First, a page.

Uncommon Knowledge: What woman saved 82,000 lives?

That extraordinary woman was Dr. Sara Josephine Baker. As a woman doctor at the dawn of the 20th century, she was not taken very seriously at first, and was given a no-win assignment from New York City Department of Health: reduce the death rate in Hell’s Kitchen, an infamous slum. Dr. Baker not only exceeded all expectations, but also through her efforts, by 1915 New York had the lowest infant mortality rate anywhere in the United States or Europe. Dr. Baker’s innovations included inventing safer baby clothing and sealed medicine capsules, instituting in-house doctors and nurses and public schools, standardizing disease screenings for children, and promoting school lunches to fight malnutrition. She was even able to use her prestige to open doors for other women. When the prestigious New York University Medical School invited her to address the student body, she agreed only on the condition that she and other women would be able to earn degrees at the all-male school.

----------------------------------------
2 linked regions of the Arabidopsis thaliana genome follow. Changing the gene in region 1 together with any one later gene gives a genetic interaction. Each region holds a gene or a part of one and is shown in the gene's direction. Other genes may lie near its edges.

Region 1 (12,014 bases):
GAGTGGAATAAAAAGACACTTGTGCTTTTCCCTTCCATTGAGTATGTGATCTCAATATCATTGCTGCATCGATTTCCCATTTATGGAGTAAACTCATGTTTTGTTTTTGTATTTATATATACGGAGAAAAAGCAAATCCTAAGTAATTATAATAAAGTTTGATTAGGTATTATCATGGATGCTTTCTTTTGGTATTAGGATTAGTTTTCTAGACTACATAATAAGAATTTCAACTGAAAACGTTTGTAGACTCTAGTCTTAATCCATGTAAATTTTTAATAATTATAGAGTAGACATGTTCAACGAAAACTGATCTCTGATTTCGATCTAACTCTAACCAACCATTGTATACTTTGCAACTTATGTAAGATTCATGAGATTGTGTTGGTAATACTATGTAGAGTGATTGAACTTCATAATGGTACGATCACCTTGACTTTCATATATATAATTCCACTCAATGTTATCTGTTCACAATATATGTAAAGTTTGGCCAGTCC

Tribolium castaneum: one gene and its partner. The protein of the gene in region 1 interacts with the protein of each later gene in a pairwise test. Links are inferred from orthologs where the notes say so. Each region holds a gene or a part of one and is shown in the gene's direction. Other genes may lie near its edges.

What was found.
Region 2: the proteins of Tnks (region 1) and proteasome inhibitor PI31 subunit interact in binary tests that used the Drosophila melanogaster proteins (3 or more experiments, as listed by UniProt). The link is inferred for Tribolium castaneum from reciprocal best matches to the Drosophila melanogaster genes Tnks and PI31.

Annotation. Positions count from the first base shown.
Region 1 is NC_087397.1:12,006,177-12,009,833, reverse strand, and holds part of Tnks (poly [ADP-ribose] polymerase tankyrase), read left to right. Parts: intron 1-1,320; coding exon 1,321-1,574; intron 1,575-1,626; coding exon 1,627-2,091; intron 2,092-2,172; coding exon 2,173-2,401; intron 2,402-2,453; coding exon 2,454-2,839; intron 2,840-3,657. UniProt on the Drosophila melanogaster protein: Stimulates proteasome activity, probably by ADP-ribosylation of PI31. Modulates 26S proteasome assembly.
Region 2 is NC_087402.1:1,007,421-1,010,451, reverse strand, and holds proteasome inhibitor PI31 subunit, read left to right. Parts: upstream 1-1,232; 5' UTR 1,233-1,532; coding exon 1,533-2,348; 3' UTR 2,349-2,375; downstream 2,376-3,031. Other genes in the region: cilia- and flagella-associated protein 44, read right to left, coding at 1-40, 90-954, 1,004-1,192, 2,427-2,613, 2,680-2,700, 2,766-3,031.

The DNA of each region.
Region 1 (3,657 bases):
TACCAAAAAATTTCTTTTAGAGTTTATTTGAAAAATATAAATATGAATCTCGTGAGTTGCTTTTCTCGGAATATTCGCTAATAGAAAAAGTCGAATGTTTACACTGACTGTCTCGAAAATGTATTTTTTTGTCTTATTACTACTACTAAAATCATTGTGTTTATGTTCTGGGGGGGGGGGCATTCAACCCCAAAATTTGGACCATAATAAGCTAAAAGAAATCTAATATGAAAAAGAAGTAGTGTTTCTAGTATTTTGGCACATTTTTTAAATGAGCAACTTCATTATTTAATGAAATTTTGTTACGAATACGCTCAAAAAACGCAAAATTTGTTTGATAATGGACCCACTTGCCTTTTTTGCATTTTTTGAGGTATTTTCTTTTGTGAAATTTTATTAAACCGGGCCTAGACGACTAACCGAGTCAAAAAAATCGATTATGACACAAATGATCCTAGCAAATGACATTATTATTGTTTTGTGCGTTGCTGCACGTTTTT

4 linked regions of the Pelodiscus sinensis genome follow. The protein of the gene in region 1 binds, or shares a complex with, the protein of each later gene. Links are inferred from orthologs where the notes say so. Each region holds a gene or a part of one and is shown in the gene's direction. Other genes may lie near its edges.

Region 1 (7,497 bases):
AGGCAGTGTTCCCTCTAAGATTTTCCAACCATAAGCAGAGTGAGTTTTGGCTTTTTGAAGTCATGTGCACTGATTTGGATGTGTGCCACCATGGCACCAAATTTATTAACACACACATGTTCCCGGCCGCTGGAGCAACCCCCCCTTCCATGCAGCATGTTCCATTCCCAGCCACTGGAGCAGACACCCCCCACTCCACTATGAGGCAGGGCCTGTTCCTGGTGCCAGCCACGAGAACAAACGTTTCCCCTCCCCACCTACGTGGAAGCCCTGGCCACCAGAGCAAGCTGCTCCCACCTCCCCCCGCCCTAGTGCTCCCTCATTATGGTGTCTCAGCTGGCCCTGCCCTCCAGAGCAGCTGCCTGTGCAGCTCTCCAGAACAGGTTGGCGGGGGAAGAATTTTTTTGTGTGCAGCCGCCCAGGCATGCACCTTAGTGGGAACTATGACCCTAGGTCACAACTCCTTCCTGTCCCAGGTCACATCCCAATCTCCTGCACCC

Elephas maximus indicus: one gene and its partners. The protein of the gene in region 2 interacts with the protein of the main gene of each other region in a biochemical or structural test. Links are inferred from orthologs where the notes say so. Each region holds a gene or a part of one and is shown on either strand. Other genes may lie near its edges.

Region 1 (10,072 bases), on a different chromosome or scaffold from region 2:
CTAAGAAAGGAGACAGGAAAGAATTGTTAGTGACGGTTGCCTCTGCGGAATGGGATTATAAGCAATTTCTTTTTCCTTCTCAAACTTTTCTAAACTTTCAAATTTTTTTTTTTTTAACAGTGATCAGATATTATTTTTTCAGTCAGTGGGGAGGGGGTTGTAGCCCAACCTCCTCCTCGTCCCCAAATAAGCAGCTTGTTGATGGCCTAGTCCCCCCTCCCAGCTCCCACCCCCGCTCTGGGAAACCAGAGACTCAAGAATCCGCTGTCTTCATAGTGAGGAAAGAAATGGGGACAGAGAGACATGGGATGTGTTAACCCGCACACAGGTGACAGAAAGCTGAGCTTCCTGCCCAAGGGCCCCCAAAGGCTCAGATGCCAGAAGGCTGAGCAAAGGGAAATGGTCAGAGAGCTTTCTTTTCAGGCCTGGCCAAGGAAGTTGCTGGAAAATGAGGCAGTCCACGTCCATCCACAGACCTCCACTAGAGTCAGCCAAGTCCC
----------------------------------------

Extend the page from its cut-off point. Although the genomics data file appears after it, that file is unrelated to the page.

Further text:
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Written by Nathan

Nathan is a copywriter, who helps create our product descriptions as well as our weekly emails. He is also a nationally award-winning musical theater writer, whose work includes an adaptation of Lois Lowry’s novel The Giver. Nathan has also been a classical violinist, tutored Kazakhstani jewelers in entrepreneurship, created large-scale games played across entire city blocks, served as a missionary in South Korea, conducted experiments in sonoluminescence, co-founded an exotic fruit-growing business, was a theater critic for Tucson Weekly, and as a teenager composed a women’s jazz quartet that is currently performed around the world.

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